In a nutshell, how would you describe the background of the IMO Maritime Safety Committee’s work on fuel oil safety?
The Maritime Safety Committee (MSC) is the International Maritime Organization’s (IMO) technical body in charge of the international regulations regarding safety and security. This includes the responsibility for a number of international conventions like the International Convention for the Safety of Life at Sea (SOLAS), the most important of all treaties dealing with maritime safety. As all ships continuously need energy, a safe use of fuels is essential for crews and ships all over the world. In the last years, the maritime world has been facing a number of changes and challenges regarding fuels, for example the implementation of the sulphur limit under the MARPOL regime. In 2018, delegations reported cases where the fuel supplied to ships has been found not compliant with the existing regulations which adversely affected the safety level. Accordingly, the MSC agreed to start a new agenda item to discuss further measures to enhance the safety of crews, ships and nature in the use of oil fuels.
Can you describe your role as Chairperson of the MSC’s Working Group on Fuel Oil Safety?
The task of chairing a Working Group is quite simple – in theory: The Committee gives specific tasks to the Working Group. The Working Group Chair has to guide the Groups’ deliberations on the tasks given, to develop consensus in the Group and report back to the Committee. In practice, the Chair has to tackle challenges like ensuring that the Group follows the rules and procedures, summing up numerous and lengthy statements, remaining neutral and bringing together diverting views. In total, it is a demanding role but with the support of the IMO Secretariat and the Group itself it is a really great experience.
What is the biggest challenge facing the IMO in relation to fuel safety today?
The speed of evolvement of new technologies has always been faster than the development of safety provisions for such technologies. In general, safety legislation is developed after gathering experience, which unfortunately includes incidents. Ambitious goals for the reduction of greenhouse gas emissions can only be achieved through the use of sustainable alternative fuels and technologies. The challenge for the maritime world is to have the technologies available together with all measures related to the safe use thereof, which includes provisions for ship design and arrangement, crew training, bunkering and more. And even more challenging, the nature of international shipping requires a globally harmonised approach. We, so my colleagues in the German Federal Ministry of Transport and Digital Infrastructure and myself, are aware of these challenges and are working every day on ensuring the safe, sustainable and climate-friendly future of maritime transport.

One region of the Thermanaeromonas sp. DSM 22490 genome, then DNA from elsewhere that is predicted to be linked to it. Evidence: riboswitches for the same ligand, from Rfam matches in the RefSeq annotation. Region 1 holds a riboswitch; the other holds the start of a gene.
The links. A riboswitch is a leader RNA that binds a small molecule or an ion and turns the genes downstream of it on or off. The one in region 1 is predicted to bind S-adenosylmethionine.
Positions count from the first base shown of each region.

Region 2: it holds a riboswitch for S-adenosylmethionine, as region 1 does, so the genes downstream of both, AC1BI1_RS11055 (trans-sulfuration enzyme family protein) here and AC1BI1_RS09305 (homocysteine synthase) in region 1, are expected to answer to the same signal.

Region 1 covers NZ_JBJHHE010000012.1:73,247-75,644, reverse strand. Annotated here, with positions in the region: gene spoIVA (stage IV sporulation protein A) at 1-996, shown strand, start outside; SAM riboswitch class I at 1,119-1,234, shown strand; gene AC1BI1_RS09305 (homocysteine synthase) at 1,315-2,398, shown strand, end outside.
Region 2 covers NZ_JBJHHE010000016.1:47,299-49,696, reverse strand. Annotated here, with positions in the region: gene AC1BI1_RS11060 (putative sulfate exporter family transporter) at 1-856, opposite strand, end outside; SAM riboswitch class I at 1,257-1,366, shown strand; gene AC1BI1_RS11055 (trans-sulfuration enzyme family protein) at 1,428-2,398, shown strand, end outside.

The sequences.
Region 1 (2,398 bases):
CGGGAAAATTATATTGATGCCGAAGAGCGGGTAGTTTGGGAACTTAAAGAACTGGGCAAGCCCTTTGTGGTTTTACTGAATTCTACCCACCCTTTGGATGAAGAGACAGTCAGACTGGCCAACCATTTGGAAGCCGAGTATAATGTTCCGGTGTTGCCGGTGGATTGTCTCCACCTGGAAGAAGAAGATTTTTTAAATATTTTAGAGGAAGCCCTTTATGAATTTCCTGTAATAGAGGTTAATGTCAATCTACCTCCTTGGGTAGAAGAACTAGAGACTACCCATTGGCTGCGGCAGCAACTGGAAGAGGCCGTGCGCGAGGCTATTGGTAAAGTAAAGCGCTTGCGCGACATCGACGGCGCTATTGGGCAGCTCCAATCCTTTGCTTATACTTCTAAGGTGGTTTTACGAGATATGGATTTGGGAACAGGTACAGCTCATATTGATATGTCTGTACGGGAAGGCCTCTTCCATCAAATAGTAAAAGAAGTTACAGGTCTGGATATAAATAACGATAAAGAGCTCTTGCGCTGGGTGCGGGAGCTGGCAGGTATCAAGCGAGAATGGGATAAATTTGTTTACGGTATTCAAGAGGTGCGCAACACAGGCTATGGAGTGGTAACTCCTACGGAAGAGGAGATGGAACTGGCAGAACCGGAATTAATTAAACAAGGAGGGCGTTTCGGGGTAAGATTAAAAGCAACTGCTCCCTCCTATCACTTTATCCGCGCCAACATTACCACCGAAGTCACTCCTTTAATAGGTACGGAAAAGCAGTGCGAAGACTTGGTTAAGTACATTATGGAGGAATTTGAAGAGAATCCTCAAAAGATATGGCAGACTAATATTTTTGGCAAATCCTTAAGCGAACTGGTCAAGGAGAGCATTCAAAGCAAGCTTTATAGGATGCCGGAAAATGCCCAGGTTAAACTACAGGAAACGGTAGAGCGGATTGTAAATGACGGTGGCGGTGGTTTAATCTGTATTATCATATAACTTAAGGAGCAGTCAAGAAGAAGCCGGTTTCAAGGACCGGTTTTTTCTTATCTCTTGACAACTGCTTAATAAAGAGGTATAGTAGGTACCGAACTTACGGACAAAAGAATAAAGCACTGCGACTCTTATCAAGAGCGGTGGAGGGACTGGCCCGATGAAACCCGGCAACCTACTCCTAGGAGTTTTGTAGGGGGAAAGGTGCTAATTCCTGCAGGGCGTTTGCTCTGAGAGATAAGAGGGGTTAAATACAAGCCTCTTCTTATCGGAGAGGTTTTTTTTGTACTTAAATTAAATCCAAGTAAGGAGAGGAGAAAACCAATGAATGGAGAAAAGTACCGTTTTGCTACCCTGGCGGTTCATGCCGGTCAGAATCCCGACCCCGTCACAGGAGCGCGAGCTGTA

How do you see safety challenges related to fuel oil and alternative fuels evolve in view of the IMO’s initial GHG Emissions Strategy?
For a really long time, the fuel used on board almost all ships across the world was oil. Over the last few decades, environmental and climate protection became more and more important, and so the proportion of alternative and renewable fuels has continuously increased and continues to grow. We’re now facing safety problems with fuels we have been using for decades. On the other hand, there are alternative fuels we want to bring on board without any experience. For both, the challenges are the same: safety can never be guaranteed, but the risk emanating from the use of fuels should be mitigated as far as practicable.
Is there anything that you would like to see underwriters do differently or better?
I’d like to ask that insurers and IUMI continue their valid contribution to the development of safety provisions. Sharing knowledge and expertise will help us all understand the emerging challenges and opportunities that we will inevitably face.
If you could wave a magic wand and change one thing in the shipping industry what would it be?
I’d really like to have the blueprints for a “perpetuum mobile propulsion system” that would make the use of fossil fuels unnecessary and what would provide safe, sustainable and cheap energy to the entire world – and reduce my workload…
If you were not in your current role what would be your ideal job?
Without shipping in my life I’d probably work on my family’s farm in Bavaria.
What do you like doing when not working?
I have two little girls at home who manage quite well to keep me busy. When my time allows, I like to ride my bike or motorcycle.